64 Life Cycle of Deep Convection Observed from Satellite and Represented in NICAM

Monday, 15 August 2016
Grand Terrace (Monona Terrace Community and Convention Center)
Toshiro Inoue, Atmosphere and Ocean Research Institute, University of Tokyo, Kashiwa, Japan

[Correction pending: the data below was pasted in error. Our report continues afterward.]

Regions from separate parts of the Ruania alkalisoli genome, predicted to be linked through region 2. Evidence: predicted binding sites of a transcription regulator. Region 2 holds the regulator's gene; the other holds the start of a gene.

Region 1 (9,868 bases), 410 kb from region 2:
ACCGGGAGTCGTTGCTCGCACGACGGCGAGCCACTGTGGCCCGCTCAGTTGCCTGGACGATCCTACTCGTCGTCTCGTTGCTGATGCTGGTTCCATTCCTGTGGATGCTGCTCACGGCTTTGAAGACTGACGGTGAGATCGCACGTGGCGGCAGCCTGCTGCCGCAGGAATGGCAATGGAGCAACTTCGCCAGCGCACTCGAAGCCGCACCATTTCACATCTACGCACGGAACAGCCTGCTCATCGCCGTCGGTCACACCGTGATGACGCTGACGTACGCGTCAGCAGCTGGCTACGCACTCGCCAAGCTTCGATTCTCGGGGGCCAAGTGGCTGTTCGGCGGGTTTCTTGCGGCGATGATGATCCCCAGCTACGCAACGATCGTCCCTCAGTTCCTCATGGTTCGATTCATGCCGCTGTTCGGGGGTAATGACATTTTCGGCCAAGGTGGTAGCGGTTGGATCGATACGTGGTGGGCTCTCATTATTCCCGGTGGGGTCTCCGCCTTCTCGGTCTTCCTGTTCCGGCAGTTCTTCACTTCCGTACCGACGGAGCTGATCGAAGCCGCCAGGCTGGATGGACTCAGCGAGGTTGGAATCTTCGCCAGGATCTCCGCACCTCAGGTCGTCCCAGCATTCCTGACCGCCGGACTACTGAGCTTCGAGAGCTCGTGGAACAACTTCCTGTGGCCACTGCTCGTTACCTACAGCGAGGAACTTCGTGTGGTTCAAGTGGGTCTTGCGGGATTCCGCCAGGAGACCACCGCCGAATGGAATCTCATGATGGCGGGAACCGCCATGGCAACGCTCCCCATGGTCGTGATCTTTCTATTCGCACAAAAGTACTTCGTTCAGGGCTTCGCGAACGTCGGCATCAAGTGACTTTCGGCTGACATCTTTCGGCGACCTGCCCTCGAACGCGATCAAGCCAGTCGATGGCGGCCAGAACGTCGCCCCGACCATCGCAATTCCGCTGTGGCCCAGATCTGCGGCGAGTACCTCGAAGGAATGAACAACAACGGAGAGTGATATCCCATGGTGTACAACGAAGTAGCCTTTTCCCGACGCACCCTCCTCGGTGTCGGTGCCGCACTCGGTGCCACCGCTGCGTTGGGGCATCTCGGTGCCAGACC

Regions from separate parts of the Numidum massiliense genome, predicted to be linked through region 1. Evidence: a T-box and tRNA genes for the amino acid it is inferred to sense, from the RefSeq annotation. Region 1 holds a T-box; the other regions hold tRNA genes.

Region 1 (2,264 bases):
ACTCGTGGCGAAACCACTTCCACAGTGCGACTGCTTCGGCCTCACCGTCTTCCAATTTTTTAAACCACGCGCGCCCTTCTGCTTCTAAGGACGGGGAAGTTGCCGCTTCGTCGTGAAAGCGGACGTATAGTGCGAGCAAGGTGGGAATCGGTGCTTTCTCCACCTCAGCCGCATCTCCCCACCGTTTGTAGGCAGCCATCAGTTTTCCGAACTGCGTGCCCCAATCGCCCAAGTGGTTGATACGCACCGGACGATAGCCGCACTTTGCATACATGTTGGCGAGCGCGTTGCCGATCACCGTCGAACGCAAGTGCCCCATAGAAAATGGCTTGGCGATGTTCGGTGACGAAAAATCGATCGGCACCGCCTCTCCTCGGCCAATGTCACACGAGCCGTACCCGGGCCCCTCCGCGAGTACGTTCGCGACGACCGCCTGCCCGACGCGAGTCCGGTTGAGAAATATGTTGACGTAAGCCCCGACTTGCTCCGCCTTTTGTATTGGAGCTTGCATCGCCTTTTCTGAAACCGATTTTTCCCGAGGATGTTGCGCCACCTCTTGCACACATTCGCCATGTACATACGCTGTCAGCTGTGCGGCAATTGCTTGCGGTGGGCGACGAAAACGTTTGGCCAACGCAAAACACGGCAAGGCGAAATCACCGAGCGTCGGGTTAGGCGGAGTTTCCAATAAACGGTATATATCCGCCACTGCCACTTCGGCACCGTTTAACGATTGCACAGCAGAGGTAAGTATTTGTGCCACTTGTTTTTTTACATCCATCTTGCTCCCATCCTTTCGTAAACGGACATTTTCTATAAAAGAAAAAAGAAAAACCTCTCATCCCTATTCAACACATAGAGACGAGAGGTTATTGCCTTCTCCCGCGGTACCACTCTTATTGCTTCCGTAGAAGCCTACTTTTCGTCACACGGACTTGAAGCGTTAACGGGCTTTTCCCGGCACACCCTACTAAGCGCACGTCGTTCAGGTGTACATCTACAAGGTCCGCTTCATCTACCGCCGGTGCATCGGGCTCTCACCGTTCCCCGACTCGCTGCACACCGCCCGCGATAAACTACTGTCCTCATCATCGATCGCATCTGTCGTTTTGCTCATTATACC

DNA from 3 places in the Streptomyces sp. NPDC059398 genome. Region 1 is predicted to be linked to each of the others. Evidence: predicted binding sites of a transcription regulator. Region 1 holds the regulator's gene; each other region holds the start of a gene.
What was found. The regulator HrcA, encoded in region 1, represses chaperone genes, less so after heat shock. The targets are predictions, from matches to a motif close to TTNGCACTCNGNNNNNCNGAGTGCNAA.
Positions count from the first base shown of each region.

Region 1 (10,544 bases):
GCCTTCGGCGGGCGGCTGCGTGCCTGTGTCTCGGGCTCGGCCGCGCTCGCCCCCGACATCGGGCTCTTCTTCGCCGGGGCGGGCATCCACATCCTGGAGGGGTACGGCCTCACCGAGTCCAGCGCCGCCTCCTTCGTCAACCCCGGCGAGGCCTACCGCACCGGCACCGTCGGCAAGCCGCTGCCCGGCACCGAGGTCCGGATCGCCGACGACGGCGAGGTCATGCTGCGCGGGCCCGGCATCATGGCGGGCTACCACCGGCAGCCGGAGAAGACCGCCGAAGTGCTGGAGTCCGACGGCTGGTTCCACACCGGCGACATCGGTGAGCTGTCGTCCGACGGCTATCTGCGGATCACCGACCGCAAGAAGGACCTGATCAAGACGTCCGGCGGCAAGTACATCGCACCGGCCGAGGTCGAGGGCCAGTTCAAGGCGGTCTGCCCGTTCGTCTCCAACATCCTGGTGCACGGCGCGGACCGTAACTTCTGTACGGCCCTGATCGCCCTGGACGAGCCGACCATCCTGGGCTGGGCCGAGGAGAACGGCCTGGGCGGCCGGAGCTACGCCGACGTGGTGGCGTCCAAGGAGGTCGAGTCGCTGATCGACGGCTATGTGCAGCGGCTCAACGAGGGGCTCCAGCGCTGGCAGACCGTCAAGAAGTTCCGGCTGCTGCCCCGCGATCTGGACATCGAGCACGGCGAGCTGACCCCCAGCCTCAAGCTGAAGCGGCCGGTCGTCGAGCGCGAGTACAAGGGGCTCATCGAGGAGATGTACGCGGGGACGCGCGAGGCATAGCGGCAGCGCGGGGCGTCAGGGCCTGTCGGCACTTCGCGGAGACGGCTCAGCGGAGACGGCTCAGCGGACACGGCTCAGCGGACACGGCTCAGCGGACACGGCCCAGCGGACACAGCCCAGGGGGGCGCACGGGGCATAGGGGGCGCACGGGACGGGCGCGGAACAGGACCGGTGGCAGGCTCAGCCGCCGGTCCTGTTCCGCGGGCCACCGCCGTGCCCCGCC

Life cycle of deep convection is studied using observation from geostationary satellite and simulation by Nonhydrostatic Icosahedral Atmospheric Model (NICAM). We can classify ice cloud (anvil cloud) as larger brightness temperature difference between the split window (11 and 12 micron channel) data onboard geostationary satellite. Classified ice cloud by the split window has been validated by CALIPSO observations. The evolution of deep convection over the tropics can be observed with 10 minute interval by new Japanese geostationary satellite HIMAWARI-8. We found the followings from the time series of cloud type classification map. 1) At the early stage the deep convection is mostly consist of optically thick cumulonimbus type cloud. 2) With the time goes on anvil cloud (consists of ice) increases. 3) At decaying stage, the deep convection mostly consists of ice cloud. Thus the percentage of anvil cloud within the deep convection defined by cloud area colder than 253K brightness temperature is a good indicator of the life stage. We compare the evolution of deep convection defined as the cloud area colder than 253K in infrared observation by geostationary satellite and defined as higher mixing ratio of ice represented in NICAM. From the comparison with the ice areas in NICAM show good correspondence with the satellite observations both in time and space. Especially, at decaying stage the areal shrinking rate of deep convection in NICAM is similar to that of cloud area observed by satellite.
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